Marc Petrovic & Kari Russell-Pool

Marc Petrovic & Kari Russell-Pool


Kari Russell-Pool, Eternally Yours-Daisies, 2007

Every day, in the small, pic­turesque village of Essex, Connecticut, the glass artists Marc Petrovic and Kari Russell-Pool send their two daughters off to school, enter their non­descript 1,700-square-foot studio and work side by side until the children return at 3:00 p.m. The husband and wife, who first met in 1987 at the Cleveland Institute of Art, have worked closely for years, while at the same time maintaining a certain independence that allows them to distinguish one person's work from the other's. Russell-Pool's pieces are predominantly flame-worked, while Petrovic's are primarily blown and combined with wood, metal or found elements. "Marc's work is very diverse, as far as style goes, and is for the most part narrative," Russell-Pool says of their different approaches. "Mine has a definite style and is more readily identified as my own. I also work narratively, but I have a strong decorative side."

These differences may arise from personal inspiration. "My work often stems from being a woman, a mother and a wife. It's grounded in the here and now of my life." Russell-Pool says. "I have a beauty aesthetic; there's enough ugliness in the world." That beauty can be seen in her use of color-she admits to being enjoyably obsessed with the subtle variations that come with creating her unique color palette. Neither color nor beauty is the focus for Petrovic. "Glass, more than any other material, is championed because of its virtuosity and color," he says. "I don't want my work to be about beauty." Petrovic's aversion to color may come naturally, since he recently discovered he is color-blind-an eye-opening (to say the least) realization of why he has struggled with certain color palettes all his life. Beyond this, though, is a passion to create something that helps him address his own life questions. His Distilled Life series, for example, consisting of clear bottles containing groupings of glass objects, is an effort to understand identity and relationships.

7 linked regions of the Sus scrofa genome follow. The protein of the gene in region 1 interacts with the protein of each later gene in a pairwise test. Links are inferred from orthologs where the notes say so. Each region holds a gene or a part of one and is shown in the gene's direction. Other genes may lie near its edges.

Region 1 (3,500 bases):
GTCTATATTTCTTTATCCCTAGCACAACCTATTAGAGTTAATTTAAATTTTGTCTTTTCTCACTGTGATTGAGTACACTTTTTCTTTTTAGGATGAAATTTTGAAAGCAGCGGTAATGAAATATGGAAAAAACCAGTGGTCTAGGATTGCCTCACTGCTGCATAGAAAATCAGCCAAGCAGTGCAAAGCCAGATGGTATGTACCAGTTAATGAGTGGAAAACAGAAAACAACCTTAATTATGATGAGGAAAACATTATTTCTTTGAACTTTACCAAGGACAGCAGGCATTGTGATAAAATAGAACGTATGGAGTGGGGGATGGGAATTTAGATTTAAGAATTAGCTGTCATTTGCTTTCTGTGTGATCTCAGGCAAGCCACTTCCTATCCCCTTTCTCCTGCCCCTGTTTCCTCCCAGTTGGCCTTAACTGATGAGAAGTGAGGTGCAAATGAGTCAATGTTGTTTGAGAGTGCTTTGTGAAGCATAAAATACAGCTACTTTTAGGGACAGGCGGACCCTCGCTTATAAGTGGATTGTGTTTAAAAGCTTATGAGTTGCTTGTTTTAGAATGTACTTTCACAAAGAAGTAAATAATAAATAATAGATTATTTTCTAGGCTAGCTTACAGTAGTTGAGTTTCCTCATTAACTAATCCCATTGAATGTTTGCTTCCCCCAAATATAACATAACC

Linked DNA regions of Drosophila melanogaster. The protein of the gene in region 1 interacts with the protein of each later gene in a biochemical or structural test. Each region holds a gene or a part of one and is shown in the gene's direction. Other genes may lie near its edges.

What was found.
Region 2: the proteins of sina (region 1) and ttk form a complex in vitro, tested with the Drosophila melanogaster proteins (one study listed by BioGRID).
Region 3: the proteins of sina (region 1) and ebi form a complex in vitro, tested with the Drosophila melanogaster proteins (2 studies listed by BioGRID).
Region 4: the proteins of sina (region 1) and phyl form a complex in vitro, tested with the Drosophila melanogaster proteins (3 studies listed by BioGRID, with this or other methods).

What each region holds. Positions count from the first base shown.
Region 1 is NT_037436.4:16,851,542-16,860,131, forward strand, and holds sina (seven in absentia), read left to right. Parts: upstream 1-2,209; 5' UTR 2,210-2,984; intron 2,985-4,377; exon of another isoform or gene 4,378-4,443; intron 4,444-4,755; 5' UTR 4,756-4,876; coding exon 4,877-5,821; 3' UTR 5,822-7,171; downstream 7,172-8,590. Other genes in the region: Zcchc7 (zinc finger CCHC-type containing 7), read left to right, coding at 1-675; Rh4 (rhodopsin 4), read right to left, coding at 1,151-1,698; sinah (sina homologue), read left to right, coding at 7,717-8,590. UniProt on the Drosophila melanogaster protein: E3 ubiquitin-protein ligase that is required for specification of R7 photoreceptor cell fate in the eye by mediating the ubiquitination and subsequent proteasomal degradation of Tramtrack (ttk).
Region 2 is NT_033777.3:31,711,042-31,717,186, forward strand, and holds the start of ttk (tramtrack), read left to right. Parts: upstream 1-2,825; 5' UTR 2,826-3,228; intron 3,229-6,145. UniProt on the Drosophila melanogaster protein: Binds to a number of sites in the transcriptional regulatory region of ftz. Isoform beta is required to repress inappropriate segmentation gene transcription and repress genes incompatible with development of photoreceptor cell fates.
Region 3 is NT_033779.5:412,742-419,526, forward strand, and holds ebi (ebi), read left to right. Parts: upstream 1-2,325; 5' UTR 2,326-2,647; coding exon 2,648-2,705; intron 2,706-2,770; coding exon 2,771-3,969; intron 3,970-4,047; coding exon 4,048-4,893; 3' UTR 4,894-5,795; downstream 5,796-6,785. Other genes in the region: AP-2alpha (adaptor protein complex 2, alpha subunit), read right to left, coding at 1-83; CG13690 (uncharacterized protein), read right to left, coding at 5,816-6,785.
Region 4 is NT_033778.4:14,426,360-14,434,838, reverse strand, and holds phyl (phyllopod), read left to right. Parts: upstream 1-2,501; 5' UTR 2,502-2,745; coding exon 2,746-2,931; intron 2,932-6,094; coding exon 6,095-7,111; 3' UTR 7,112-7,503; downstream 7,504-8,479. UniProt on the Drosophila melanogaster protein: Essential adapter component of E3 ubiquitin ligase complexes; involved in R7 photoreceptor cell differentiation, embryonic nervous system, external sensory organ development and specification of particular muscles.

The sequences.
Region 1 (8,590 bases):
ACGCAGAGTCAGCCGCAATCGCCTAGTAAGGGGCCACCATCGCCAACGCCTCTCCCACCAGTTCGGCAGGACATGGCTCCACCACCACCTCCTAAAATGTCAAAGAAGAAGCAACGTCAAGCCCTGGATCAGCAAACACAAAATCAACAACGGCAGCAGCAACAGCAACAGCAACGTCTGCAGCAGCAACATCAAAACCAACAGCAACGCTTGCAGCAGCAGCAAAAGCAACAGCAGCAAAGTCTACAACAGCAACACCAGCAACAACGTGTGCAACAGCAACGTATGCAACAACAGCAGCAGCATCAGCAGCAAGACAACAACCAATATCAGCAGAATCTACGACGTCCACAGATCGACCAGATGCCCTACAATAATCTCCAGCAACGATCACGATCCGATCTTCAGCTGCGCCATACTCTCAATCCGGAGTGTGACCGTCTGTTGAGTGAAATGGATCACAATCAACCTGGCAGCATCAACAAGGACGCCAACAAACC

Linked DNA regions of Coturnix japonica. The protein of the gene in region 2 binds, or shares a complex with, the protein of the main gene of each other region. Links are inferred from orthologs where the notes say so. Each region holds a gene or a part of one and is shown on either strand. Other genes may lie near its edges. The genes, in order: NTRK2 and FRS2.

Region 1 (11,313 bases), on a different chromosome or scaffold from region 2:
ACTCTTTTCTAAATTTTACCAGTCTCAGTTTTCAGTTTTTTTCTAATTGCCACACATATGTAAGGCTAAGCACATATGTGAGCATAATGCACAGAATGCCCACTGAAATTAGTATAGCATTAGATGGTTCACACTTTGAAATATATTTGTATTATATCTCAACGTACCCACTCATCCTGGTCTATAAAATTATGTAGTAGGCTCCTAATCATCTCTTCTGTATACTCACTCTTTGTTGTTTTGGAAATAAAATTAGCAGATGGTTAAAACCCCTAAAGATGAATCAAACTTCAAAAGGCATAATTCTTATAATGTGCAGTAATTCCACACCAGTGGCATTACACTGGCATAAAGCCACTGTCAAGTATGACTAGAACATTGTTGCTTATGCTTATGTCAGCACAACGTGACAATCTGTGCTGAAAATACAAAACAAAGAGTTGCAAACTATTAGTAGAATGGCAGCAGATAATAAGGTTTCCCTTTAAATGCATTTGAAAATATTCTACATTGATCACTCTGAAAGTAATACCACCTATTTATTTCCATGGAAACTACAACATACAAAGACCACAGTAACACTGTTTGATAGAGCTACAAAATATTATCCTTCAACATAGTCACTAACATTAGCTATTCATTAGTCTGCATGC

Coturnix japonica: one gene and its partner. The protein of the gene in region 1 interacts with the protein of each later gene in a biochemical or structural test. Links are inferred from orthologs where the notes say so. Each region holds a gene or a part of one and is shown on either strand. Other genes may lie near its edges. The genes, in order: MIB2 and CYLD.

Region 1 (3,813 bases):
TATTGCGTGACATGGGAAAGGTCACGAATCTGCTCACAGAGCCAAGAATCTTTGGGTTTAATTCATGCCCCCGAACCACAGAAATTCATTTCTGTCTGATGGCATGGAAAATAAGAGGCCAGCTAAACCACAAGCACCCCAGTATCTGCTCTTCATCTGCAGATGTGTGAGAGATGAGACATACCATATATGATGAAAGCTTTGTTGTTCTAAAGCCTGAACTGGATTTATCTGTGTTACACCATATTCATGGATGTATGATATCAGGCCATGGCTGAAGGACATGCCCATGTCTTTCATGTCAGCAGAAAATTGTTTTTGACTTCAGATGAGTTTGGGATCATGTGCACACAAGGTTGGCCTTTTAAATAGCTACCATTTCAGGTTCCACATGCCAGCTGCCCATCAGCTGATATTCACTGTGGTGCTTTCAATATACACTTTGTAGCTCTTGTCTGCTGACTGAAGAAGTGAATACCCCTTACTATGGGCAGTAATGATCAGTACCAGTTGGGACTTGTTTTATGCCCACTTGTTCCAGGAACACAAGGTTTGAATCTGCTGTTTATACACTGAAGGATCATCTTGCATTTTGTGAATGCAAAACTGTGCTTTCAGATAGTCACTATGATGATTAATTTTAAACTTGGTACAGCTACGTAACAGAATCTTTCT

For all their differences, however, Petrovic and Russell-Pool both emphasize the influence they have on one another. "I think each of our work complements the other's," says Russell-Pool. "It looks good displayed together and similar elements crop up. I can't recall who began using text first, but we have both been doing it, in very different ways."

The couple do occasionally collaborate, and they depend on each other's opinions and insight, because of their deep mutual respect and trust. "We use each other as sounding boards," says Petrovic, though he acknowledges that there can be a moment of self-consciousness when he asks for an opinion. "I tend to be needy when I make something." Russell-Pool also admits to being sensitive to criticism at times, but, she points out, "our critiques are never mean-spirited; they are meant to serve the process of helping the other be a better maker."

"The nice thing about our arrangement," she adds, "is we can steal the best bits of each other's work for ourselves, and it's okay."